I made Inheritance in the midst of that weird and blurry and disorienting time. I have said this before, but in case you missed it, one of the reasons I even decided to make a hymns album was that, in addition to how much I love the songs, I couldn’t write a worship song to save my life back then. I was just too shaken up. I didn’t have a clue what to say, really. Songs like Be Thou My Vision were like a hospital to me then. I didn’t have any idea about what to do, so I sang what I knew—I lifted up the melodies that had walked with me since childhood. Even when I didn’t know if I believed the words, I found refuge in the sounds. They seemed like Medicine—an antidote, a tonic.
The way forward is no clearer than London fog in some ways, but I am settling in to not knowing things. It doesn’t torture me in the night much anymore that I don’t understand. I don’t lie awake weeping because I don’t know if God is real (not often, anyway) or if I believe all the correct things. Most importantly I am realizing that my obsession with right belief was me trying to earn God’s love just like any other “works-based” religious behavior—it was my way of trying to feel safe. And if there was going to be any hope of a healthy relationship between me and God, that awful cancer had to go. So I am just lying here as best I can, in my incertitude, looking up at the heavens and re-connecting with my awe and wonder and questions—questions that no longer send me into a spiral of fear and depression as much as they once did—questions that just have no immediate answers. I am learning to love my questions, and feel loved in them.
Hymns like this one have come alive for me with fresh and thrilling meaning in this time of my life. Lines like “Thou my best thought, by day or by night” have a new breathtaking significance—the fact that I spend so much of my time dreaming about what God might be like is the best thing I can be doing. It doesn’t matter, really, that I don’t *know* what God is like exactly, or that I don’t comprehend the metaphysics of this whole God with us thing. I’m thinking about God. I’m dreaming about God. That is beautiful. It’s my best thought, by day or by night. If that’s the only way I pray right now, then okay. I’m all right with it most days. I’m still healing from this and many other things in my past, but at the moment I am more at peace than I have been in a long time.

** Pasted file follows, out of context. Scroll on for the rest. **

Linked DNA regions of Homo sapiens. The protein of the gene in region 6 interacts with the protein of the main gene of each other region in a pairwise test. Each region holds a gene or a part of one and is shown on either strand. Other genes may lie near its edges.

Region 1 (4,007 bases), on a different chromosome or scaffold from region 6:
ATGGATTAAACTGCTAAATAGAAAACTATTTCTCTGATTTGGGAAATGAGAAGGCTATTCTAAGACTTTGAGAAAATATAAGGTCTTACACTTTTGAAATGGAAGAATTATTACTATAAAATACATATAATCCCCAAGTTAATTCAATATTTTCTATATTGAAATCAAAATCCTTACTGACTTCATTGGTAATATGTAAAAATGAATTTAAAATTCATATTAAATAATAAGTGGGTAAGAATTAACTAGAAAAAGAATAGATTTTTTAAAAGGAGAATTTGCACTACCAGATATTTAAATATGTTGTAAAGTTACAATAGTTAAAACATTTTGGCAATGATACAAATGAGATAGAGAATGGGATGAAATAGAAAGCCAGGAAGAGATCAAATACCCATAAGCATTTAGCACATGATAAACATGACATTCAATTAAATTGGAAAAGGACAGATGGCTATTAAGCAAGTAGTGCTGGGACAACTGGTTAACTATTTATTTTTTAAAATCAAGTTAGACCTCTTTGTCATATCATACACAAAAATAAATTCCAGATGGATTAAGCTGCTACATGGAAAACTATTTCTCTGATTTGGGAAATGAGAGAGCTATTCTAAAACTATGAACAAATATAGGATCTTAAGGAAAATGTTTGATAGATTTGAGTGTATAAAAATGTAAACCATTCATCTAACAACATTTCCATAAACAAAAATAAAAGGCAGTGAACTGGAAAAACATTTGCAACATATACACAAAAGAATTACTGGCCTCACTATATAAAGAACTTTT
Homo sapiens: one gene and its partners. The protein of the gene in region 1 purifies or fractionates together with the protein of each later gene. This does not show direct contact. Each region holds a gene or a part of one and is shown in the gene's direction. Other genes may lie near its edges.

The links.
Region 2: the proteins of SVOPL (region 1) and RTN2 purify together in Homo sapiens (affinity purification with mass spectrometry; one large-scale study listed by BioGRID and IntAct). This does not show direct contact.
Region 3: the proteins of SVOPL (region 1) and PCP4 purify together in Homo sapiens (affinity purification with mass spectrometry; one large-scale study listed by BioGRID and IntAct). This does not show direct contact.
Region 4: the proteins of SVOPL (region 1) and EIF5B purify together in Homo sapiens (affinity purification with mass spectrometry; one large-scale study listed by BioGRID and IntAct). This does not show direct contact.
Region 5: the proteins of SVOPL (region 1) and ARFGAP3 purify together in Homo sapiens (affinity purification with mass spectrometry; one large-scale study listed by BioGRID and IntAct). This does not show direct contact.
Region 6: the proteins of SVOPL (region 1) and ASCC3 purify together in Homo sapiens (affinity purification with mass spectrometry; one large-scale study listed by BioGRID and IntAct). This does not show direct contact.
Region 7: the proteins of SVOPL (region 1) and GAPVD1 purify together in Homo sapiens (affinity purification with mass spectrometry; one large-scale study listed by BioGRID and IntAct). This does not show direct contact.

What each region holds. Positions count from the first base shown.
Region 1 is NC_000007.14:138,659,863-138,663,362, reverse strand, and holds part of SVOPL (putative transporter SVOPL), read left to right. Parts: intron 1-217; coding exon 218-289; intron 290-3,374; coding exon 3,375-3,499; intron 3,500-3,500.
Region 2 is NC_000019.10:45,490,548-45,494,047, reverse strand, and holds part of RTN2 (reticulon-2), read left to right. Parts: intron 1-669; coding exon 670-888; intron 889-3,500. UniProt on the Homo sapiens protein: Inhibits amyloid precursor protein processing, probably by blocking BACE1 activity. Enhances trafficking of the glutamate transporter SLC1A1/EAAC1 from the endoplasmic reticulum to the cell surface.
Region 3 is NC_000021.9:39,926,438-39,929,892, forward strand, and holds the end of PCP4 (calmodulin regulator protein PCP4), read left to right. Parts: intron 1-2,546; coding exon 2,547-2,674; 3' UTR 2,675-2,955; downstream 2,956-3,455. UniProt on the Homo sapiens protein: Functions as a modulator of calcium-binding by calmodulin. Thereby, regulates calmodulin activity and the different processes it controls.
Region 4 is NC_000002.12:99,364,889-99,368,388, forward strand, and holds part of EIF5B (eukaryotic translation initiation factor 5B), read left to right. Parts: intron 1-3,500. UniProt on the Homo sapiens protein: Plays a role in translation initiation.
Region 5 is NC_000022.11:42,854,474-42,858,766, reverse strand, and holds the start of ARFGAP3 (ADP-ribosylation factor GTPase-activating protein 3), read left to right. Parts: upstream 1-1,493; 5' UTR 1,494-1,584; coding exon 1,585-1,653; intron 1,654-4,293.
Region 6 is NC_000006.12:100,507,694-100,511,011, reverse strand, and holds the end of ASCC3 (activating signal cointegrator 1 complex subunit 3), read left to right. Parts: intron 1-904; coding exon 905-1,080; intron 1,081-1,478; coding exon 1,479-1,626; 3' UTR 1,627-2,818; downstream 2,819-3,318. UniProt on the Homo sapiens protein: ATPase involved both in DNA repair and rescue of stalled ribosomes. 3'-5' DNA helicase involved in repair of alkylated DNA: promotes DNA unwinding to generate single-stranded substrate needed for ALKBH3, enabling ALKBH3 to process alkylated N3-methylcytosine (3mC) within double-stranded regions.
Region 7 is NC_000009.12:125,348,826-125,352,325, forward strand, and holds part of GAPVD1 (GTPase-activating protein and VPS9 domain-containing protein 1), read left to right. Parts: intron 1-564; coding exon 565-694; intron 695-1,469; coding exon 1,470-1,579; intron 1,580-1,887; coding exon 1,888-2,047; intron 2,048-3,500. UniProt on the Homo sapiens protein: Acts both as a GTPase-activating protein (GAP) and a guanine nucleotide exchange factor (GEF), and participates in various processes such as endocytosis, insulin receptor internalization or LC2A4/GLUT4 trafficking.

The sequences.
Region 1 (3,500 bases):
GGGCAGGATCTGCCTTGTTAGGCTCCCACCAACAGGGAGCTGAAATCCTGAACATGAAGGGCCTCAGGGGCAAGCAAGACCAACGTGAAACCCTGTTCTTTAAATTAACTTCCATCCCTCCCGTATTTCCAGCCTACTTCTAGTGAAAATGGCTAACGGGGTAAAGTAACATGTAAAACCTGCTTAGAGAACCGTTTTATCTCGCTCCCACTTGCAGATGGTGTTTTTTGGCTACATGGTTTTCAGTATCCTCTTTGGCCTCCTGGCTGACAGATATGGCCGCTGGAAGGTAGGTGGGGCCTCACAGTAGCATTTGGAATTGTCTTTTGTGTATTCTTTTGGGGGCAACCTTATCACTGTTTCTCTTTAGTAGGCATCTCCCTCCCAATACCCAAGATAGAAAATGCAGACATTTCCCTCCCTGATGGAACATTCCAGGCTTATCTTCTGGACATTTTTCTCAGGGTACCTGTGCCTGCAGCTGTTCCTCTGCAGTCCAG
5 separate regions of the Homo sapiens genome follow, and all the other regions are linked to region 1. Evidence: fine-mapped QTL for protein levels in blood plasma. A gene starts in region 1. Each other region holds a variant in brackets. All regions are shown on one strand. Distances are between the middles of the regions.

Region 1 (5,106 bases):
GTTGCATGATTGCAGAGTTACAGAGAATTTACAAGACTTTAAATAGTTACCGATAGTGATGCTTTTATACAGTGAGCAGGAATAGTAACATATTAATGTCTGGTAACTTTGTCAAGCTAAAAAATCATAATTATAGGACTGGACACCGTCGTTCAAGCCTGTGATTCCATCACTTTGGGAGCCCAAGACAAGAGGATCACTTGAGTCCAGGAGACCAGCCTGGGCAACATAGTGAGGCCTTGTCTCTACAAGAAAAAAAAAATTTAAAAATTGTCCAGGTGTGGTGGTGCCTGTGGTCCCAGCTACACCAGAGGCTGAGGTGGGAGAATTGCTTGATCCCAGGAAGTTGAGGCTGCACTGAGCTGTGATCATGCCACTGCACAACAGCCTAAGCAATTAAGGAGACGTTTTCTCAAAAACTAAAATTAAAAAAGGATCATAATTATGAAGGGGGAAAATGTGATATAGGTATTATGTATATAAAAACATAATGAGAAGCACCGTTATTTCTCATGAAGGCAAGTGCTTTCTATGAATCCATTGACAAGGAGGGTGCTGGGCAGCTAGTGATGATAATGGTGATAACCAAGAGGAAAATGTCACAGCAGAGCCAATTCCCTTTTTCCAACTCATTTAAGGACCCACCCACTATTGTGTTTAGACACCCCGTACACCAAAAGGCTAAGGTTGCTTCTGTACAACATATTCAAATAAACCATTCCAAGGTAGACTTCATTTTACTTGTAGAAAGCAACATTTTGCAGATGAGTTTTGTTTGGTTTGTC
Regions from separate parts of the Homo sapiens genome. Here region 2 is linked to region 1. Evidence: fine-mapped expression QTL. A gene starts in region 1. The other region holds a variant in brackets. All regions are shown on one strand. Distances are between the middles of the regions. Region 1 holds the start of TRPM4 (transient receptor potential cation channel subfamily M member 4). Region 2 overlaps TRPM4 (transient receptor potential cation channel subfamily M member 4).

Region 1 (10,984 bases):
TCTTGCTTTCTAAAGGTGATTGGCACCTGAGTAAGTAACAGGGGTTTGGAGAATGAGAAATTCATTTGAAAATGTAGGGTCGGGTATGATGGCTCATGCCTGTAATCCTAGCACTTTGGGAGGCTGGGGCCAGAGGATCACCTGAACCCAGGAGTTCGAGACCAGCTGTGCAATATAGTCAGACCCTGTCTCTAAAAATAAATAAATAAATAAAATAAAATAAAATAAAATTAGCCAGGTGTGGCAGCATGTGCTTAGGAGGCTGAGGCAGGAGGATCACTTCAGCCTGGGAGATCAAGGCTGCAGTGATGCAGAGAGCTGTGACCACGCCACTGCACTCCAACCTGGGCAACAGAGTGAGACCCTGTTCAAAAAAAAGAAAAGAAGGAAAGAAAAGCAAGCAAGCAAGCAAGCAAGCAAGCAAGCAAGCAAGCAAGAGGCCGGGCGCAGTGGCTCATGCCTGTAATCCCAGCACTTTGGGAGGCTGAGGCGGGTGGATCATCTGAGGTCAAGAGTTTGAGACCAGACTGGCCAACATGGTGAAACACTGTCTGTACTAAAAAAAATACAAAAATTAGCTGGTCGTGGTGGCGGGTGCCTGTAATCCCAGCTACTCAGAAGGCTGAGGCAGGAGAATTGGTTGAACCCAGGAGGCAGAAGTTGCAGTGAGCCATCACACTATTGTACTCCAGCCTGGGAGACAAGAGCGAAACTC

I love listening to this version of Be Thou My Vision, because as incapable as I was of formulating my own thoughts about God when I made it, I hear my feeble and broken, but bound and determined heart in this recording. I took the title of the record from this song very much on purpose—it was a prayer in itself, a plea for adoption. Thou mine Inheritance, now and always.
If you have never heard this song, or if you have heard it a million times, I hope the lyrics come alive for you today in just the way that you might need them. Listen with the broken parts of you. Allow true Medicine to seep in the cracks. And if you are blind, like me, I pray that you and I might see a little more clearly today.